Encouraging Toddlers with ASD to Request: An Exploration of Expectant Pausing and Engagement Strategies

Poster Presentation
Thursday, May 2, 2019: 5:30 PM-7:00 PM
Room: 710 (Palais des congres de Montreal)
M. Maye1, A. S. Carter2 and V. E. Sanchez3, (1)Psychiatry, University of Pennsylvania, Philadelphia, PA, (2)University of Massachusetts Boston, Boston, MA, (3)Division of Developmental Medicine, Boston Children's Hospital, Boston, MA
Background: Deficits in requesting are an early social communication risk factor for ASD in toddlers (Barbaro & Dissanayake, 2009) and are successfully targeted through intervention (Leung, 1994). Evidence-based interventions address a number of social communication deficits. However, little is known about how specific interactional strategies (i.e., ways interventionists interact with children to elicit or respond to behavior within an intervention session) function individually, and in combination, on requesting.

Objectives: The current study evaluated examiner use of two levels of two interactional strategies (i.e., positive affect, expectant pausing) on child requesting. Positive affect was defined as examiner use of animated facial expressions and expressive vocal intonation (levels: consistently positive affect, low affect with contingent positive affect). Expectant pausing was defined as the amount of time between an examiner’s prompt before s/he delivered the next prompt on a hierarchy of increasing support (levels: 2 seconds, 7 seconds). Child interest (none, moderate, high) was examined as a potential moderator of child requesting. Child expressive language and ASD symptom severity were considered as covariates of child requesting.

Methods: As part of a larger screening study, toddlers were recruited and randomized to one of four conditions (positive affect by expectant pausing) following confirmation of an ASD diagnosis made with gold-standard assessment tools and clinical judgment (n=58, M=28.24 months [4.61]). Within the assigned condition, unfamiliar examiners led children through a series of 5 hierarchical prompts in an attempt to elicit requesting.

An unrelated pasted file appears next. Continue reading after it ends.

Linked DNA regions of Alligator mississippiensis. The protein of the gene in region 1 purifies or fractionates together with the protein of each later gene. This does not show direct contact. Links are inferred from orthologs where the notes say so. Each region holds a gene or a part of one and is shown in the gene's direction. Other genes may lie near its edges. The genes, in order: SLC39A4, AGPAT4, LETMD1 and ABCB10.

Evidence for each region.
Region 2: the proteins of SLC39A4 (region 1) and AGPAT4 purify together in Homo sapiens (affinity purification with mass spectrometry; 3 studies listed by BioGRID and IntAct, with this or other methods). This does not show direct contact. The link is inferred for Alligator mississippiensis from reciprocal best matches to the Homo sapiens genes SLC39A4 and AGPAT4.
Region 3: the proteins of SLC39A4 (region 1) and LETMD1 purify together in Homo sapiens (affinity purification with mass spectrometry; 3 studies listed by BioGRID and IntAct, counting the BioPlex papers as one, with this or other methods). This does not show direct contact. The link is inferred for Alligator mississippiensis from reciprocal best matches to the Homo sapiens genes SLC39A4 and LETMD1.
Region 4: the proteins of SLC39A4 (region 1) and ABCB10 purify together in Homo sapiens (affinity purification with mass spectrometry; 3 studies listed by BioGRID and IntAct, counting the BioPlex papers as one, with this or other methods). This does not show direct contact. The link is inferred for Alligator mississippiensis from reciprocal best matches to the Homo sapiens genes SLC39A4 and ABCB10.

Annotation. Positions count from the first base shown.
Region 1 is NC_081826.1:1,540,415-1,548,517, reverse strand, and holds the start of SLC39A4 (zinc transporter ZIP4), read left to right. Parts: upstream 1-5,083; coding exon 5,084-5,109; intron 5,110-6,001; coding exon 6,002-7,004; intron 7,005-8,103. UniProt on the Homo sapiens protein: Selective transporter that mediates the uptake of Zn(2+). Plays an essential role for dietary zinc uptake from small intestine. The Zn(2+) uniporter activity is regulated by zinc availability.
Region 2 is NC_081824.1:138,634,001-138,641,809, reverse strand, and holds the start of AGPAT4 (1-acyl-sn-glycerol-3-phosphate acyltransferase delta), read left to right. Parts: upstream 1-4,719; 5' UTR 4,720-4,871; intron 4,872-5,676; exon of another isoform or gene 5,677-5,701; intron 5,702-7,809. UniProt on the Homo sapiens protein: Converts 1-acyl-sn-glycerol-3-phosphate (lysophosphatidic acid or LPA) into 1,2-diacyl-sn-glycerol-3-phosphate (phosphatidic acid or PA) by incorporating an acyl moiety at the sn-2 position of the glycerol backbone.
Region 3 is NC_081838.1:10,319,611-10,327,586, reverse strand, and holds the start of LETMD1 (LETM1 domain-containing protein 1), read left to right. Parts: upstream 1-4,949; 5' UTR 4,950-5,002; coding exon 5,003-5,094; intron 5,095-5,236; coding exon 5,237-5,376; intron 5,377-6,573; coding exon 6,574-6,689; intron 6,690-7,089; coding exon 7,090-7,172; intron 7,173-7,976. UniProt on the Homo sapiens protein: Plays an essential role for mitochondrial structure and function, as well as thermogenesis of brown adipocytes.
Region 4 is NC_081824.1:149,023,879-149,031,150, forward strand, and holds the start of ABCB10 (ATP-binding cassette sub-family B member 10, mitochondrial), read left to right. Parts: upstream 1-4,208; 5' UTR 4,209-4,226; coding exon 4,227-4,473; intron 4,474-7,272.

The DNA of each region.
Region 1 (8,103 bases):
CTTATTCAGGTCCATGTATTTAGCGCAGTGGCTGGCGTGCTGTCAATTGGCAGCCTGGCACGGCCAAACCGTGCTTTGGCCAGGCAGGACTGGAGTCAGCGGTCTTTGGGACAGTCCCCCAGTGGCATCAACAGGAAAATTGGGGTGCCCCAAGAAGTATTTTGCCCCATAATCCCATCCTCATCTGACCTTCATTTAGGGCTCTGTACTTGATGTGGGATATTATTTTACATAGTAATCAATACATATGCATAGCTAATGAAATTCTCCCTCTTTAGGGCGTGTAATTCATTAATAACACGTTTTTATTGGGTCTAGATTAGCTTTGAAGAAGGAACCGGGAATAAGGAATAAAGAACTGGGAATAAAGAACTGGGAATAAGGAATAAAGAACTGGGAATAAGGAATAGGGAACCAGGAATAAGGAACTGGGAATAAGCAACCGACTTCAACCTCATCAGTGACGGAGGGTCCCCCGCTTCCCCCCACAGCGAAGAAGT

Results: Generalized estimating equation (GEE) analyses revealed a significant three-way interaction between positive affect, child interest in materials, and trial number when controlling for expressive language (See Figure 1). In high child interest trials in which children were randomized to the consistently high engagement versus the low with contingent high engagement condition, children were more likely to request in earlier trials than in later trials. In contrast, in medium child interest trials, in which children were randomized to the low with contingent high engagement versus the consistently high engagement condition, children made more requests independent of trial number. Low child interest trials rarely resulted in a request, irrespective of engagement condition or trial number. Pause length was not associated with requesting. Children with higher levels of expressive language were more likely to request.

Conclusions: A major finding to emerge from this study is that a child’s level of interest in materials is an important consideration when attempting to elicit a request. This study provides initial evidence that children with varying levels of interest in materials may respond better to different levels of clinician use of positive affect (i.e., consistently high, versus low with contingent high). Further, beyond child interest in materials and clinician engagement condition, child developmental factors matter. Children with higher levels of expressive language were more likely to request. Additionally, the present study demonstrates a novel method for evaluating potential active ingredients of intervention in an experimental manner. Further exploration of individual interactional strategies may lead to both more personalized interventions for toddlers with ASD and more directive guidelines for clinicians.